The HSE’s Director of Digital Transformation and Open Innovation Mr Martin Curley has said “vital signs automation” should be introduced to Irish hospital wards before an electronic health record (EHR) is rolled-out.
Mr Curley, who was HSE Chief Information Officer until the end of last year, was speaking to the Medical Independent (MI) following his speech last month at the Health Informatics Society of Ireland annual conference at Croke Park, Dublin.
“I think the problem is that EHR hasn’t been delivered and it’s late,” Mr Curley told MI.
“So personally, what I would say we need to do first, before we do EHR, is vital signs automation. Currently there is €800 million slated for EHR. We could take a fraction of that and automate our wards first so they would be way safer, that is the first thing I would do. Basically [it means] automating vital signs collection such as automated blood pressure monitoring, pulse rate, etc.”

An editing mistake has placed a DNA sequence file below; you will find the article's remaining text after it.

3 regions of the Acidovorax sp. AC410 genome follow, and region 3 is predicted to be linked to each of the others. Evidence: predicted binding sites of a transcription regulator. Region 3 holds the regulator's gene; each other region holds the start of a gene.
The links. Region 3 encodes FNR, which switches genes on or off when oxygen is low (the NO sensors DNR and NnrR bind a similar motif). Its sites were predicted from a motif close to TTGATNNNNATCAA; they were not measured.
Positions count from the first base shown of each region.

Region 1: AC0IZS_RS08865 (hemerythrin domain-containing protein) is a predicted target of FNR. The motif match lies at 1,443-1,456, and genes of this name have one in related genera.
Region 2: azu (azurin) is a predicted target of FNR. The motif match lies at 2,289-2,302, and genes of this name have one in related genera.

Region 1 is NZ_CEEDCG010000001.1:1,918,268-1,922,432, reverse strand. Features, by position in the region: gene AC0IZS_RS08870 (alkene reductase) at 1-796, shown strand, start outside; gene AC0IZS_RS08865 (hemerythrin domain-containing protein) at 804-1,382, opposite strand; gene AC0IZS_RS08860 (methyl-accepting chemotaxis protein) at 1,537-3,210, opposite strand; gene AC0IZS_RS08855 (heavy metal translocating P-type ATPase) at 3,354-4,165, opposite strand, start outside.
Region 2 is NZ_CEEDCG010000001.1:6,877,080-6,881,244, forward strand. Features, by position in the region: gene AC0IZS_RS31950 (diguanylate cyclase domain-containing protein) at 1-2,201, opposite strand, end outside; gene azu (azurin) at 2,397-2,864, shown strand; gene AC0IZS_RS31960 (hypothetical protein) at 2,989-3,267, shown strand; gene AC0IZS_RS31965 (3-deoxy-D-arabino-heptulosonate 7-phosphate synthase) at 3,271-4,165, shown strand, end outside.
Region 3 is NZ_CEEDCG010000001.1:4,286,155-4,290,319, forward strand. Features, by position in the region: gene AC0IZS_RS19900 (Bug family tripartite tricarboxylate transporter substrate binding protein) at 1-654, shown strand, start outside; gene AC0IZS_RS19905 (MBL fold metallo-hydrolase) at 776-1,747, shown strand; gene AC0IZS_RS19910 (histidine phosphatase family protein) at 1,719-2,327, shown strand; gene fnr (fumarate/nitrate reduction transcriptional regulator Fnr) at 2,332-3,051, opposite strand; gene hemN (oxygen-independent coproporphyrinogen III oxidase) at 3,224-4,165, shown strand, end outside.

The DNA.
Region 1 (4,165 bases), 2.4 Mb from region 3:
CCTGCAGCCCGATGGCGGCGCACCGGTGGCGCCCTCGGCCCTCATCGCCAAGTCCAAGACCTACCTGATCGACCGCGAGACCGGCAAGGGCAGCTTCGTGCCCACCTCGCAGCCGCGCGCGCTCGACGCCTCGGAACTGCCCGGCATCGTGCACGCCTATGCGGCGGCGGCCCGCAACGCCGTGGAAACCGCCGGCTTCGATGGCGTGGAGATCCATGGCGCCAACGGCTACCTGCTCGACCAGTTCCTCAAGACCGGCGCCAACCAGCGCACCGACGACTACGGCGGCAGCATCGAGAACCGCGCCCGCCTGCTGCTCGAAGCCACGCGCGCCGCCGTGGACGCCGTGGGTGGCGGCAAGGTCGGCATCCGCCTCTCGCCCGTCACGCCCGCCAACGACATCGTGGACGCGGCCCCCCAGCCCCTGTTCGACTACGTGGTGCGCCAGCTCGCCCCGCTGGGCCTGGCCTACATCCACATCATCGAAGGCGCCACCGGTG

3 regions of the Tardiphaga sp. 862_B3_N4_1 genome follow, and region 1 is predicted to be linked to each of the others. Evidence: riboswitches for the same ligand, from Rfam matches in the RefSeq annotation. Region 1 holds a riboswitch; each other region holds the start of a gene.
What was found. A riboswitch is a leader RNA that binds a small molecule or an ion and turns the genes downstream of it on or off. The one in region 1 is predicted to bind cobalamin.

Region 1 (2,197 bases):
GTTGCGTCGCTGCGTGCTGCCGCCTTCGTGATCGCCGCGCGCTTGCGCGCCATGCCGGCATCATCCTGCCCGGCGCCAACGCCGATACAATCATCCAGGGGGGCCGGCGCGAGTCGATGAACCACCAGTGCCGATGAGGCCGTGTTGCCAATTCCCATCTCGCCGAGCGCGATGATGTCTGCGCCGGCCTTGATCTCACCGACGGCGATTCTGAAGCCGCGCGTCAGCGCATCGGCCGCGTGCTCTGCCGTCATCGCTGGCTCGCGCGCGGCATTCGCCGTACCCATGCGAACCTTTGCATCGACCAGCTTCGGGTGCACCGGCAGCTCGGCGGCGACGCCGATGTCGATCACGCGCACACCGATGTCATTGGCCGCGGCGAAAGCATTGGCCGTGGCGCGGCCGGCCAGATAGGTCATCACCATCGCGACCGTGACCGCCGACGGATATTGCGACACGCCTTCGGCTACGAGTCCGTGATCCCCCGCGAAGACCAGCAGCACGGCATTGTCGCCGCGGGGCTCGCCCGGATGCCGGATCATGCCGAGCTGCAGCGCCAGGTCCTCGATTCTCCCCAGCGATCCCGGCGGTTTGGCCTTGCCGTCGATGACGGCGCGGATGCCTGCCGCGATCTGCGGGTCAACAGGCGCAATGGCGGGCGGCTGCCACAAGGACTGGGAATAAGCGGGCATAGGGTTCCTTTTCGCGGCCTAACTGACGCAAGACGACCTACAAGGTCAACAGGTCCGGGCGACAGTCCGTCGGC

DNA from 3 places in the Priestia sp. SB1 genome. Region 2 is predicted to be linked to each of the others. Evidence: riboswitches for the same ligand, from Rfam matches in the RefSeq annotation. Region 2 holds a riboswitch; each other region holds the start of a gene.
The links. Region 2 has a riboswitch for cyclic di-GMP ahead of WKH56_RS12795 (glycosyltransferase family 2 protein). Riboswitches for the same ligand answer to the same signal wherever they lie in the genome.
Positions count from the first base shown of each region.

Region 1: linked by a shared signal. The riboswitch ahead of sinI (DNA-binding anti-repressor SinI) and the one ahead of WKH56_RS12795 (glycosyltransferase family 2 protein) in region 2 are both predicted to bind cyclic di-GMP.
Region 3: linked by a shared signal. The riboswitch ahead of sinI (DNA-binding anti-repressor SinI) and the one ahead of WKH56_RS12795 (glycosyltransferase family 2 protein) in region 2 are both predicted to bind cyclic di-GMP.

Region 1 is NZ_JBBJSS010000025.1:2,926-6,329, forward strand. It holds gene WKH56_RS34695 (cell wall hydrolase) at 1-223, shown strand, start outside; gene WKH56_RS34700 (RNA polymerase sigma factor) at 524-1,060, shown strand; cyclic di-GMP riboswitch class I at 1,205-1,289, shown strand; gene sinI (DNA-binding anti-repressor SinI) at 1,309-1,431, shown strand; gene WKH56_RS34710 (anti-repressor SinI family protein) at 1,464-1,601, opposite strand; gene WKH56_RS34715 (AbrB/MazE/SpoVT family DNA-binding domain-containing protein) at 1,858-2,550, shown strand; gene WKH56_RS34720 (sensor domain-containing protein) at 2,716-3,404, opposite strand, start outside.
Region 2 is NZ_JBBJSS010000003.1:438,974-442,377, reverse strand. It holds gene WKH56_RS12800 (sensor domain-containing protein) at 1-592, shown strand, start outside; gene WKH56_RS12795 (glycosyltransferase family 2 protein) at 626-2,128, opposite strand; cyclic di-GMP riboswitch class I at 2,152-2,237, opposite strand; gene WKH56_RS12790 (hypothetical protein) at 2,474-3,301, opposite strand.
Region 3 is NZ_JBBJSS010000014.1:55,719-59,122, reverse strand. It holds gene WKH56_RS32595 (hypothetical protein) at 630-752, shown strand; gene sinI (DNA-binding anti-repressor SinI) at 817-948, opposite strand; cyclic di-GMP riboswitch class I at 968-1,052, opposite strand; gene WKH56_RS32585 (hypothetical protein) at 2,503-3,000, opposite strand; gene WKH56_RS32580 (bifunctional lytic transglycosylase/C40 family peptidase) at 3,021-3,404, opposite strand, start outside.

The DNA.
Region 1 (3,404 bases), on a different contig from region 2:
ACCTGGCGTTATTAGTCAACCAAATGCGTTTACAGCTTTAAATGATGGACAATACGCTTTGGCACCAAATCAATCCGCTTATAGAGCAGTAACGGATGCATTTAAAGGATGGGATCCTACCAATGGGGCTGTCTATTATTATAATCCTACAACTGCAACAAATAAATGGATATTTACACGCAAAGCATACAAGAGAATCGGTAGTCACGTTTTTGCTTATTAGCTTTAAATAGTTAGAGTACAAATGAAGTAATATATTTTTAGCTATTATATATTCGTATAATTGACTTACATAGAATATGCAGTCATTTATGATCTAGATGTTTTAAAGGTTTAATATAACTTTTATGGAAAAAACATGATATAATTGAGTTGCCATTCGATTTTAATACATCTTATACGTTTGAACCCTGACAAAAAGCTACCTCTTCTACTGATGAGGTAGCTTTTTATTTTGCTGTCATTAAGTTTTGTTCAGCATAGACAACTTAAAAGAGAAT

Mr Curley said this automation of wards could be done “shy” of the introduction of EHR. “It could be done first; in fact, it should be done first,” he commented.
“Because it would be a much safer scenario where blood pressure, blood oxygen level and so on, are automatically recorded, and there is a central monitor in the nurses’ station that can immediately tell if a particular patient is starting to deteriorate.”
Mr Curley also told MI that he and the HSE are looking into potentially using ‘open source systems’ for EHR.
He said such a system is being looked at in Scotland and he did not have data protection concerns with open source systems.
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